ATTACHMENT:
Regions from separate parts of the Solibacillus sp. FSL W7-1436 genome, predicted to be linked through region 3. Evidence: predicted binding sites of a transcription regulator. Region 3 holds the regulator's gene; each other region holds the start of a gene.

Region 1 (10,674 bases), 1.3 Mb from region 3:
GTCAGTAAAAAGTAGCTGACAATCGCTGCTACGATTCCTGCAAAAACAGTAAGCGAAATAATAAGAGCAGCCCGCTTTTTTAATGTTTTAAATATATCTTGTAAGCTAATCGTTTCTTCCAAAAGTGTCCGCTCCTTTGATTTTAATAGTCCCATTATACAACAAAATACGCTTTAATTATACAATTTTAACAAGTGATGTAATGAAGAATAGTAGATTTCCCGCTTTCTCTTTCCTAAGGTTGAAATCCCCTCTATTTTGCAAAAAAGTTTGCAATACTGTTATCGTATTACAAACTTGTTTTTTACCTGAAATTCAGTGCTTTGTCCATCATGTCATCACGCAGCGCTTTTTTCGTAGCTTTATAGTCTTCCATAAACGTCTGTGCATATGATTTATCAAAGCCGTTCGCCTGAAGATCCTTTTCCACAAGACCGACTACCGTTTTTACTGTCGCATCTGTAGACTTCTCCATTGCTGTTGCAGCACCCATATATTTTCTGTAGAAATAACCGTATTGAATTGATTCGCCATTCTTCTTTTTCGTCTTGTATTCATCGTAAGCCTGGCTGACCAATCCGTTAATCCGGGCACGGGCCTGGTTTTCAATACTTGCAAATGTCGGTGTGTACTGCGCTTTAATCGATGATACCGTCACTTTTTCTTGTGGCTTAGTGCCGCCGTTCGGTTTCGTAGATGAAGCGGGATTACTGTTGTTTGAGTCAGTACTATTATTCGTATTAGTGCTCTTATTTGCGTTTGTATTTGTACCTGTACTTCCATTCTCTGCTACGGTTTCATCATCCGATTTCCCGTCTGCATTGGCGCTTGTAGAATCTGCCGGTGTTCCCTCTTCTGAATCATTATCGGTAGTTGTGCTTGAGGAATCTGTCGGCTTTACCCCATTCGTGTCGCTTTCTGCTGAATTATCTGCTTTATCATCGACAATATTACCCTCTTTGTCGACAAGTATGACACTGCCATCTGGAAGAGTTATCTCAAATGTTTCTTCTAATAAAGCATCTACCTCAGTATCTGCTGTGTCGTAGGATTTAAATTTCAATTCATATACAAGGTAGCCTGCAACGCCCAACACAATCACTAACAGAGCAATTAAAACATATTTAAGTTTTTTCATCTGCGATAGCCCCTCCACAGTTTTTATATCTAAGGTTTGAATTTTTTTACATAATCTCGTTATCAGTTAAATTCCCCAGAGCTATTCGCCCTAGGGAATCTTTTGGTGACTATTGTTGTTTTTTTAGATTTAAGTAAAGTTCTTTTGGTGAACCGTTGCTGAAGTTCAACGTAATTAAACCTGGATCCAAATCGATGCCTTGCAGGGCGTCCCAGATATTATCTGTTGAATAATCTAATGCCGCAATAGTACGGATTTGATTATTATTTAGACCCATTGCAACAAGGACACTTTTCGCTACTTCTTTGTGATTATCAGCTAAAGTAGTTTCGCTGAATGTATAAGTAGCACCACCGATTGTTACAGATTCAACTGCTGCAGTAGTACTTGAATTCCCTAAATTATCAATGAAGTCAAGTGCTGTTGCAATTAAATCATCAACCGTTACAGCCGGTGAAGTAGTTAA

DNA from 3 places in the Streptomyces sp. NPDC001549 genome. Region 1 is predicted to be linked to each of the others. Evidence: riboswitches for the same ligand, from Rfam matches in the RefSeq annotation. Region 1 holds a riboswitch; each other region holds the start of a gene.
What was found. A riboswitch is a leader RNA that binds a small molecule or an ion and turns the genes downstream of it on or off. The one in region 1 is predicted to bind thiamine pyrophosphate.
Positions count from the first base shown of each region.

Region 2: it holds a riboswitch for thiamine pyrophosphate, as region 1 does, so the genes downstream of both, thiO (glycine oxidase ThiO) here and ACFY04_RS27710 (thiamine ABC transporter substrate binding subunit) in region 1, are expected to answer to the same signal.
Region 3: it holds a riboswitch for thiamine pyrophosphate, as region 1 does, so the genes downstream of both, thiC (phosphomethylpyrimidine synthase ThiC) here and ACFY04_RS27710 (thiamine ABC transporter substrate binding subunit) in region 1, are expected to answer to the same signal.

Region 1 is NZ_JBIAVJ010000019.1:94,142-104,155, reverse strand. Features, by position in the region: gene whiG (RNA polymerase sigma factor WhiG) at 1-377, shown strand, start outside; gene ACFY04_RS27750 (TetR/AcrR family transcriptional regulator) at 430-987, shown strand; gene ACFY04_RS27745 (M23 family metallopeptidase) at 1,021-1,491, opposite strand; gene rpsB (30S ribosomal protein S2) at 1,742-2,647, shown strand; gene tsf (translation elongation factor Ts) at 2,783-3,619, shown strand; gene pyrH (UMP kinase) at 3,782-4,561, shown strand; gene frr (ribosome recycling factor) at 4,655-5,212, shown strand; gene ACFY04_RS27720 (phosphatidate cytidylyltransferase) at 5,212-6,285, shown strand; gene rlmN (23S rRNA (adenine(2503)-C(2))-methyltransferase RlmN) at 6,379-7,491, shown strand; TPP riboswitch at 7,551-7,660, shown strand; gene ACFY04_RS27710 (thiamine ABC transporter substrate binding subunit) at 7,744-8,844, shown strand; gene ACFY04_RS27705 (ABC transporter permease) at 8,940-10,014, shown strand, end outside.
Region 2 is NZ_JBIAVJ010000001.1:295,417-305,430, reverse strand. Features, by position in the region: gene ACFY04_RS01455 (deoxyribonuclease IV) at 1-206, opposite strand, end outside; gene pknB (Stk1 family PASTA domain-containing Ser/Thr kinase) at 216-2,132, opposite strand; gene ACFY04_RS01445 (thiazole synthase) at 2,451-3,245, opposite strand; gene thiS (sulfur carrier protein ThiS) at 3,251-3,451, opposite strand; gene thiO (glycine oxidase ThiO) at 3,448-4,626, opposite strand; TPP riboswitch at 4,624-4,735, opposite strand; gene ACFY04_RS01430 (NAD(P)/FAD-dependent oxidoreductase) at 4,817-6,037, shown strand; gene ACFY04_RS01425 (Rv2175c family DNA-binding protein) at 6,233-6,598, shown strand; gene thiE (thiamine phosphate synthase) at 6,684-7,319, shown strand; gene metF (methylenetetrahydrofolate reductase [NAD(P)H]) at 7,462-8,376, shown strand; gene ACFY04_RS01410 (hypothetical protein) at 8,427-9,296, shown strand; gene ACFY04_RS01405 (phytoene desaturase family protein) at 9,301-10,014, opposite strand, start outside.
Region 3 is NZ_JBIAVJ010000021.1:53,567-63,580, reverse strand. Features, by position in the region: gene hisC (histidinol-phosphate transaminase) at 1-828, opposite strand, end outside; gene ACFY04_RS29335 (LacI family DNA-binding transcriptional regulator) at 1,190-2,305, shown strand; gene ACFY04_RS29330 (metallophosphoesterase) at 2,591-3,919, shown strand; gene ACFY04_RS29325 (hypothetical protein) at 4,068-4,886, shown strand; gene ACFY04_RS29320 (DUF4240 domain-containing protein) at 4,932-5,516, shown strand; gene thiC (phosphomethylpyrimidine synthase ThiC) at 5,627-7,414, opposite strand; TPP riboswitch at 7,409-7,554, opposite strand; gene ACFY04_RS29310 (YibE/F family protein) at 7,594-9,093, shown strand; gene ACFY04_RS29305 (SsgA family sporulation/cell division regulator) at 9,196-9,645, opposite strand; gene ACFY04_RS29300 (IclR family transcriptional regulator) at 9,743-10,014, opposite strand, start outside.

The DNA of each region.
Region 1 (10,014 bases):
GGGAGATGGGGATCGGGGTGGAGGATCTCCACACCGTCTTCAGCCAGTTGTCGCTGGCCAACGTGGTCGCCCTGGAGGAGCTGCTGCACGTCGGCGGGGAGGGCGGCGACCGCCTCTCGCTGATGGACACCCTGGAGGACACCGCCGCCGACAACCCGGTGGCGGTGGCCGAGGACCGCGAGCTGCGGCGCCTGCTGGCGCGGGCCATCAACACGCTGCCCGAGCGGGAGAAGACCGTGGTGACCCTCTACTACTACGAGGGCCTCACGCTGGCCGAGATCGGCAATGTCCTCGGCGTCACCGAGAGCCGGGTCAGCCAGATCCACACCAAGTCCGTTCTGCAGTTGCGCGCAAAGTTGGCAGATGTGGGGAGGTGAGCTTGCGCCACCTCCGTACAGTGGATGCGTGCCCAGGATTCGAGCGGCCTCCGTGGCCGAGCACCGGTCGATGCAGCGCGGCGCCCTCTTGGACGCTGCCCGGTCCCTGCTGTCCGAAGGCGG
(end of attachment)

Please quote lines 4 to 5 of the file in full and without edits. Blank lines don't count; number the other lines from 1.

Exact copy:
DNA from 3 places in the Streptomyces sp. NPDC001549 genome. Region 1 is predicted to be linked to each of the others. Evidence: riboswitches for the same ligand, from Rfam matches in the RefSeq annotation. Region 1 holds a riboswitch; each other region holds the start of a gene.
What was found. A riboswitch is a leader RNA that binds a small molecule or an ion and turns the genes downstream of it on or off. The one in region 1 is predicted to bind thiamine pyrophosphate.